For Tyler Sandberg ’06, the draw of India was too great to fight. Having visited in 2001 and spent the fall of 2005 studying on the subcontinent, the religious studies major and former HWS sailor is now back again.
“I wanted to see India on my own terms, I previously traveled in a group setting, which completely alters your experience of a place,” he said. “Beyond India, I wanted to see more of Asia. I see my life and career as always having a connection to this continent, so I felt it was important to see as much of it as possible.”
His first trip to India was purely coincidental. Sandberg said that in 2001 he was planning a trip to Nepal “to trek and help build a school with a group called Where There Be Dragons.” However, on June 1, 2001, three weeks before Sandberg was scheduled to leave for the central Himalayas, the crown prince of Nepal purportedly went on a shooting rampage, allegedly killing his parents and subsequently himself.
So, for the safety of the participants, Where There Be Dragons was rerouted to the North Indian Himalayas and included travel in the Kashmir region of India, which Pakistani troops had been shelling.
“It seemed I was destined for an unstable environment,” said Sandberg.
In 2005, during an independent study, Sandberg researched the distribution of daggers by the World Hindu Council and Bajrang Dal. He investigated how the Council and the Bajrang Dal, using the Hindu religion as a front, encouraged the use of the daggers for killing and intimidating the Muslim population in Rajasthan, and how the state government was able to curtail the program peacefully.
“A large part of that research dealt with the political implications of Hindu-Muslim relations, which ultimately led to elections,” he said. “So much of the communal tension comes down to politics, with parties either trying to woo Muslim voters or use fear of Muslims to drive Hindu hardliners to pull the lever for their party.”
After he graduated, Sandberg explored a career in politics by working on Chris Shays’ Congressional campaign in Connecticut and then worked two weeks with the Republican National Committee Victory program in New Hampshire. After the campaign season, Sandberg began working in the Asia Division at the International Republican Institute (IRI), a non-profit organization promoting democracy overseas.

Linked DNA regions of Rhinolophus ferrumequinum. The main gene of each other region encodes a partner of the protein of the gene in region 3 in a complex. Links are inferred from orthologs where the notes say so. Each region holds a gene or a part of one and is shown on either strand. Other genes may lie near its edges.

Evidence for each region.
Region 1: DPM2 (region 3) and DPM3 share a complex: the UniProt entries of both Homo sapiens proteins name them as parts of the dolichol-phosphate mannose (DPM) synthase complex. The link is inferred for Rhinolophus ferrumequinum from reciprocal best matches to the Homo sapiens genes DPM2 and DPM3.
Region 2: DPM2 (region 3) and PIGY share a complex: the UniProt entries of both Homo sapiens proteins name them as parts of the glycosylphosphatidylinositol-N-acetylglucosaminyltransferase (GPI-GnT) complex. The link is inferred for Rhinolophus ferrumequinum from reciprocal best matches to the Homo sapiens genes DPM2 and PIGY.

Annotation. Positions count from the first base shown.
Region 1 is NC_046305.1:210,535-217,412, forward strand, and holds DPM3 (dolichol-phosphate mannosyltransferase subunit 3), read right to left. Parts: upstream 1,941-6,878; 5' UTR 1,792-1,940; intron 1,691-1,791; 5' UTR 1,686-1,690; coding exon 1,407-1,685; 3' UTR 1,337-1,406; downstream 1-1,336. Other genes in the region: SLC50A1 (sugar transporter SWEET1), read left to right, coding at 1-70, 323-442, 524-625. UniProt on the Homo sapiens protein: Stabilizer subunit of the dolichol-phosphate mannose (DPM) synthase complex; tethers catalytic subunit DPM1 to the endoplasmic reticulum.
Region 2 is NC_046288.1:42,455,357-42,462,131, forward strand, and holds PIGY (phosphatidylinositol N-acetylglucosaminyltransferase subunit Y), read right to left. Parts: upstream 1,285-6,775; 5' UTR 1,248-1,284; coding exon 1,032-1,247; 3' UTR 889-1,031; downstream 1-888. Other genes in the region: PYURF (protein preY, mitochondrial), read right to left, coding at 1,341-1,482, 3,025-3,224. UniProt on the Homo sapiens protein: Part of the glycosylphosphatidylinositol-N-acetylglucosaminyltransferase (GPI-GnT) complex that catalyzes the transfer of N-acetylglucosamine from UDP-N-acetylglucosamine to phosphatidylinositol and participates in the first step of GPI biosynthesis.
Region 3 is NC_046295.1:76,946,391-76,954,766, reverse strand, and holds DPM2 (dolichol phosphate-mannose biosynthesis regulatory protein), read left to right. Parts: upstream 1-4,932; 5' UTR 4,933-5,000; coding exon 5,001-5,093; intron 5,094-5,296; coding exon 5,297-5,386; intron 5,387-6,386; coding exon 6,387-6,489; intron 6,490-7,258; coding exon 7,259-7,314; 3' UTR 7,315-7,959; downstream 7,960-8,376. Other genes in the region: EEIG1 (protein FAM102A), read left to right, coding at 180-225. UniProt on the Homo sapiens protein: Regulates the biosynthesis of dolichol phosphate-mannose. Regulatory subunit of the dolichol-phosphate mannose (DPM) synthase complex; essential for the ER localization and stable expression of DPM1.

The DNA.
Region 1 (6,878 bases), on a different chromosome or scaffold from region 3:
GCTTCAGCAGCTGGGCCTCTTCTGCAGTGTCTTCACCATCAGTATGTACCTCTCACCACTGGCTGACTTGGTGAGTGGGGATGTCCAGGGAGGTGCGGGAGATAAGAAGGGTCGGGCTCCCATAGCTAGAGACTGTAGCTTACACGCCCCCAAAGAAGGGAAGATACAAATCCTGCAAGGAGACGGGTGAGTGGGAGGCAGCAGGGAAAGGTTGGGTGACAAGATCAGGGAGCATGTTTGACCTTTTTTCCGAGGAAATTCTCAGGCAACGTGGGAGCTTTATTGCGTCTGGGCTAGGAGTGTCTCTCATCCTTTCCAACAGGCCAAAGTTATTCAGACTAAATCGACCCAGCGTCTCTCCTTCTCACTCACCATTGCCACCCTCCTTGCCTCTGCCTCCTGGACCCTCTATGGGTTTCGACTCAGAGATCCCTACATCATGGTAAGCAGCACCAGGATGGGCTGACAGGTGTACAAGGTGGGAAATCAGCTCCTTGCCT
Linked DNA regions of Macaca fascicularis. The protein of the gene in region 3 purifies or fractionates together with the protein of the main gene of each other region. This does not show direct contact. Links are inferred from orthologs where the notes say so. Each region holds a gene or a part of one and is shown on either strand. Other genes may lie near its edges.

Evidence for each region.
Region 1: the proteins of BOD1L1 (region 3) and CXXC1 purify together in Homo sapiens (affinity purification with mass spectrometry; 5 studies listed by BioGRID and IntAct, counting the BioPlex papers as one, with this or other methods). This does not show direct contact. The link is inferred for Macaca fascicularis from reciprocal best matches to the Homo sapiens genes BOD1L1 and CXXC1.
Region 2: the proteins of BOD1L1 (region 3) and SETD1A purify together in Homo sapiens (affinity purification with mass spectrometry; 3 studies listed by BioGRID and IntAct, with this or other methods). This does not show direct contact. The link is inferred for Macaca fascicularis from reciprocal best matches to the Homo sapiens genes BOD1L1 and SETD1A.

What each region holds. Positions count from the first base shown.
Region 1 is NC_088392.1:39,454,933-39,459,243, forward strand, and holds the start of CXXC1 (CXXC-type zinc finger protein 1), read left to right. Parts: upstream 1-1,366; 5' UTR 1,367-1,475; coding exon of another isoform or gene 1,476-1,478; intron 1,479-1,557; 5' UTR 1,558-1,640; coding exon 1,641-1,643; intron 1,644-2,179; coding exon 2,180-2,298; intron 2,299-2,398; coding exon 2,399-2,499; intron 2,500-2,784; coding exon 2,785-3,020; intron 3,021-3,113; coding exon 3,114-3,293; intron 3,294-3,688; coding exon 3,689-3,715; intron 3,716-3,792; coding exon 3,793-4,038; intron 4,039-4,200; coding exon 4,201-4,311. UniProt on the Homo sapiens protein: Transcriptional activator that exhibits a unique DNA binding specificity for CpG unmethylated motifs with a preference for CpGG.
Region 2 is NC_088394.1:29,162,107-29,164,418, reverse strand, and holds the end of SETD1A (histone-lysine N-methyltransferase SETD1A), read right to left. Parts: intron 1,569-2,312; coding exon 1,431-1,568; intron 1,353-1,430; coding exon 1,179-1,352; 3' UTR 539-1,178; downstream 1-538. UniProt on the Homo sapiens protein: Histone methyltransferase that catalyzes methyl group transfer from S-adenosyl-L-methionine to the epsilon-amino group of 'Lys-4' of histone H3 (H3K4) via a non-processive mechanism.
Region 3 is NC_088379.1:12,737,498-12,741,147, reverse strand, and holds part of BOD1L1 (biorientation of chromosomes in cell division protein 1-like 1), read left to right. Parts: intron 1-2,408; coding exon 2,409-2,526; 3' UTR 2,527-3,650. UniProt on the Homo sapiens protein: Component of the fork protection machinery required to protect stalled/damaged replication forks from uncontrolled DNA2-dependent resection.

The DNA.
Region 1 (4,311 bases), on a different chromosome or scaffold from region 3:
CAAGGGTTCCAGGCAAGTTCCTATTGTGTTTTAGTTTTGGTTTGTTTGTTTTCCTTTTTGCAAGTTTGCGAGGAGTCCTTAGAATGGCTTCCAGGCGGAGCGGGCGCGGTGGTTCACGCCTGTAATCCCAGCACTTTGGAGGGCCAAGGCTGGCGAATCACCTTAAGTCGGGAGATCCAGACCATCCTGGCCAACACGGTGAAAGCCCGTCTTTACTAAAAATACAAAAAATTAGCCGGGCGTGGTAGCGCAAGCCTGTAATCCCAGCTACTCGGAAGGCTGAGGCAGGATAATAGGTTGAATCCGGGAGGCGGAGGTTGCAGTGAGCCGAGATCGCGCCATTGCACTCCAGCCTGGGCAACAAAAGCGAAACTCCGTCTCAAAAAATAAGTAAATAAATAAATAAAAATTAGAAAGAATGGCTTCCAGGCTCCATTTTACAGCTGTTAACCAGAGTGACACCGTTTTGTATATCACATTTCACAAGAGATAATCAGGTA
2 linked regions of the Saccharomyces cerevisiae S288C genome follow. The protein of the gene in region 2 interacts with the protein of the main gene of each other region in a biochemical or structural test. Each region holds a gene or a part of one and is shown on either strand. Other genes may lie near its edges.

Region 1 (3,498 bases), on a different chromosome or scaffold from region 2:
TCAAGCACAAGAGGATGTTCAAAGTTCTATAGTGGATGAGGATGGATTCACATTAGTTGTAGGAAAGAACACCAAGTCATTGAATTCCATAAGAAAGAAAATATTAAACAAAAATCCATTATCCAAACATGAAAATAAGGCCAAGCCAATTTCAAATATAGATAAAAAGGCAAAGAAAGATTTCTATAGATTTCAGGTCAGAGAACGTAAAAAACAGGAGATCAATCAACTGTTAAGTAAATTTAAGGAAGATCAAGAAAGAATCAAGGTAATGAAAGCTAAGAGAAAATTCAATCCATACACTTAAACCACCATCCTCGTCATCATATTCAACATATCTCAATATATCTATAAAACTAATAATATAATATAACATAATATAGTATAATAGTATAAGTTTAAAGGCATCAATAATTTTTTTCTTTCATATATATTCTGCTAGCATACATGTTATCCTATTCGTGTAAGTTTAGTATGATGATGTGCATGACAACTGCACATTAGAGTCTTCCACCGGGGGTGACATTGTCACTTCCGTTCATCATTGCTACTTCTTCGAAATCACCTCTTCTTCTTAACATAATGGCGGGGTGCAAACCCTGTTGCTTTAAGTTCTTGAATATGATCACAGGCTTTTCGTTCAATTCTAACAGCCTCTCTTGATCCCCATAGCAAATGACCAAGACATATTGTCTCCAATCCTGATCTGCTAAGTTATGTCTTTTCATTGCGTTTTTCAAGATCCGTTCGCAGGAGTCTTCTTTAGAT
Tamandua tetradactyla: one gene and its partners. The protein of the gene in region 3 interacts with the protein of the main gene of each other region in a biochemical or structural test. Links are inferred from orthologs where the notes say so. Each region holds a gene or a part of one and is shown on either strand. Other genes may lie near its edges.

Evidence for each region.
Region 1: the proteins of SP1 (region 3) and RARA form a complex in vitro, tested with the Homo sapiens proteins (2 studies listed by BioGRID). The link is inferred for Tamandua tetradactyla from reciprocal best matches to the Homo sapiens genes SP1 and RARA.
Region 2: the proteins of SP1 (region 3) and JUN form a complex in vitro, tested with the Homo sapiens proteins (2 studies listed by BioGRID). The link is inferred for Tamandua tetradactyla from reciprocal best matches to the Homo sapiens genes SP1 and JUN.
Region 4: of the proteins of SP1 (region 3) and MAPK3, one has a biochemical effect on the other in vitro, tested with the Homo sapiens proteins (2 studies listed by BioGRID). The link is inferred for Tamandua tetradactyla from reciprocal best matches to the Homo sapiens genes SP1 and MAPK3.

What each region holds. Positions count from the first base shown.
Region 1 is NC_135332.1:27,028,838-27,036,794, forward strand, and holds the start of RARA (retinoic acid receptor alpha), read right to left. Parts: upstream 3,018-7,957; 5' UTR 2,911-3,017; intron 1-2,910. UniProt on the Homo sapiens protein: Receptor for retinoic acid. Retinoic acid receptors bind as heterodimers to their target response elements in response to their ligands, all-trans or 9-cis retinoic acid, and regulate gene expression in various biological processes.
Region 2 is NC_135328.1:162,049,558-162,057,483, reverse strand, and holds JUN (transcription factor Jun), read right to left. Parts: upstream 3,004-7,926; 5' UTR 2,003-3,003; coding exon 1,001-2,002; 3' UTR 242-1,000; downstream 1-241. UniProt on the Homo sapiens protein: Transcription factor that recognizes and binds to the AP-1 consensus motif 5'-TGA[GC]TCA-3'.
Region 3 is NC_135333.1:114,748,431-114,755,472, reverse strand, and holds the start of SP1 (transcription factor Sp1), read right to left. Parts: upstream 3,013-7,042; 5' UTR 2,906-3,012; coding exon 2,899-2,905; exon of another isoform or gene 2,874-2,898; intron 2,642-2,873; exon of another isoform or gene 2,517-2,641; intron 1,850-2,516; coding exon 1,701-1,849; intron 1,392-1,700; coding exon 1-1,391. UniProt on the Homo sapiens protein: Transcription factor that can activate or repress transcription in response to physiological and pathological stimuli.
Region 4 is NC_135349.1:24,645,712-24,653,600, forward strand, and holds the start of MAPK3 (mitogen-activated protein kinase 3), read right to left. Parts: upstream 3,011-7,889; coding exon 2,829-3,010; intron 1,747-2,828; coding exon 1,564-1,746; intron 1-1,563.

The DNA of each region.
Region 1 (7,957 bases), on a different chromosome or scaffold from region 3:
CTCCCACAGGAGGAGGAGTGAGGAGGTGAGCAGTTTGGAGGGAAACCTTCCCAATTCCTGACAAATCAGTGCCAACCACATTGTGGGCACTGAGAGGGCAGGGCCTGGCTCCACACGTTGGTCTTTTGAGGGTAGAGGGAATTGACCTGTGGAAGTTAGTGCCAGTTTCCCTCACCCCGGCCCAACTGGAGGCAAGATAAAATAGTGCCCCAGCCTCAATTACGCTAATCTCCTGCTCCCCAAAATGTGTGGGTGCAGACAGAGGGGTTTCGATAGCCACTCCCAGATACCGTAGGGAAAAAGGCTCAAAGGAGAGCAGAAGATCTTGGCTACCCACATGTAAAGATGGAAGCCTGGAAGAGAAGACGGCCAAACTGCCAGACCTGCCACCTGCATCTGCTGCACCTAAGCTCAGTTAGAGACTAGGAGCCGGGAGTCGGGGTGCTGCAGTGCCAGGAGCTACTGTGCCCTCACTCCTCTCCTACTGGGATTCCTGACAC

“It was an incredible experience getting to work with what President Craner of IRI calls the ‘Thomas Jeffersons’ of other countries.” For the most part, he worked on the Timor-Leste (East Timor) and Malaysia programs, where he interacted with “some awe-inspiring people,” including President Xanana Gusmao of Timor-Leste and Opposition Leader Anwar Ibrahim of Malaysia.
“Undoubtedly, I was spoiled rotten with my first job out of college, which allowed me to travel to Asia multiple times a year and work with people who have dedicated their lives to bringing freedom and democracy to their country,” said Sandberg.
Back in India, Sandberg is staying with the family who hosted him during his semester abroad. In addition to traveling and improving his Hindi, Sandberg said that he hopes he will be able, as a freelance journalist, to publish articles on the general elections currently underway.
“I’m not building huge expectations for myself. But there are few times in life when it’s safe to close your eyes and jump, and that is part of what this trip represents to me.”
To keep tabs on Sandberg’s journeys, visit his blog.